Over at The Atlantic, Jeffrey Goldberg has penned a pointed response to Garry Trudeau (of Doonesbury fame) and the various writers who, in the light of the PEN American Center’s plans to give their annual Freedom of Expression Courage Award to Charlie Hebdo, took their stand against not the murderous Kouachi brothers, but their victims, those infamous, bullet-baiting Charlie Hebdo cartoonists. Goldberg’s treatment of several of the “dangerous myths” surrounding Charlie Hebdo is worth reading.
In his treatment of Myth No. 1, though, Goldberg unintentionally highlights the problem at the core of our current “free speech” kerfuffle: the tension, not between free speech and “provocation” or “hate speech” (whatever that is), but between ancient faith and Enlightenment reason. The problem is that he does so unintentionally.
Here is Goldberg: “The first myth is that Charlie Hebdo is anti-Muslim. It is not. It is critical of Islam, as it is critical of all religions. Islam is a set of ideas, just as Christianity and Judaism are sets of ideas. In the putatively enlightened age in which we live, all ideas should be subject to testing, criticism, even excoriation.”
Goldberg’s view that a religion is a collection of propositions to which (ideally after thorough rational consideration) we assent is a modern one. The program of Descartes, who famously doubted everything but himself and reasoned his way to God and the world (so he says), is implicit here.
The person of faith, meanwhile, thinks something quite different. Consider the Christian: “I Am the Way, the Truth, and the Life” is not a proposition subject to testing. It is the word of God, an expression of divine and incontrovertible truth. And for most people, assenting to it requires believing it before experiencing it. Credo ut intelligam, Saint Anselm wrote: “I believe so that I may understand.” That that is not “rational” is precisely the point; religious conviction is, by nature, ultimately supra-rational.
Furthermore, religious claims are (generally) universal: Jesus Christ is “the Way, the Truth, and the Life” for everyone — not just those who believe in him. And, for Muslims, Allah is God in Mecca — and also in Milwaukee.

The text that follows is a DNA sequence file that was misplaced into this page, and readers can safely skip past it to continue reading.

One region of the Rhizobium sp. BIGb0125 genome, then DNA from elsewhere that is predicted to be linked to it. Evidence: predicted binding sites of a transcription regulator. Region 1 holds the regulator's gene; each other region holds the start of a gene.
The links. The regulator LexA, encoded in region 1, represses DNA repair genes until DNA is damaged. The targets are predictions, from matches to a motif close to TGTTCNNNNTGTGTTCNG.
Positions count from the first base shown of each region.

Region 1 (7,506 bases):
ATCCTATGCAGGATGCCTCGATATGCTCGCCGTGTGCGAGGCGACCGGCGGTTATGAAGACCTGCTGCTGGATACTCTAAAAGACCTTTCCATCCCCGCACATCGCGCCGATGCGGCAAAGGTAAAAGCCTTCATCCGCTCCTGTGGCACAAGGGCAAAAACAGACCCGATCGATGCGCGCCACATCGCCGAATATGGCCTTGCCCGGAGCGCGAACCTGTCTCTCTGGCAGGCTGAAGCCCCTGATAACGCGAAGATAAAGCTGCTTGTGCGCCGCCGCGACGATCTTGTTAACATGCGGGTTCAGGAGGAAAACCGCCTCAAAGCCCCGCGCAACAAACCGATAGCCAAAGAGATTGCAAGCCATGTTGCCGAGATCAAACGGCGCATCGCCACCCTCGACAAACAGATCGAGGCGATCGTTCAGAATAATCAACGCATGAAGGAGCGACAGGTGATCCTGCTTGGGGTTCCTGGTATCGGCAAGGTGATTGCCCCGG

For the person of faith, then, “free speech” raises a problem, because, for that person, Jesus of Nazareth is categorically different from John Stuart Mill.
For the person of faith, then, “free speech” raises a problem, because, for that person, Jesus of Nazareth is categorically different from John Stuart Mill. Disciples of the latter might think you are wrong, but wrongly interpreting Considerations on Representative Government does not threaten your soul. Rejecting Jesus does. And Christians are charged — not by an idea with which they can disagree, but by the very Word of God — to save his sheep and to nourish and grow his Body on earth, the Church. To those spiritual efforts even words can do damage. And if there is conflict — well, the duty to divinely revealed truth is, in the final reckoning, higher than the duty to the principles of liberal democracy.
There is no solution to this problem. It is a tension inherent in a liberal, pluralistic society. Christianity has spent centuries trying to figure out how to manage it, and the security of conscience achieved in the United States is the best arrangement — for persons of all faiths and no faith — that has ever existed.
But understanding religious belief means accepting that persons of faith may well abide by a political, legal institution (a right to free speech) with which they sometimes disagree for religious reasons, because it serves the interests of peace and true — that is, spiritual — freedom better than any alternative.
Islam has not yet figured out how to manage this tension, and it may never figure it out. Christianity is much more adaptable to varying political arrangements than is Islam. But the faithful Christian and the faithful Muslim share a common conviction: that the kingdom on earth is intended to serve the kingdom in Heaven. Failing to understand that hierarchy of loyalties — as our current free-speech debate does, dividing along lines of political Right and Left, between “absolutism” and “restrictionism” — will ultimately threaten our broad political consensus and the very conscience rights we are so eager to protect.
— Ian Tuttle is a William F. Buckley Fellow in Political Journalism at the National Review Institute.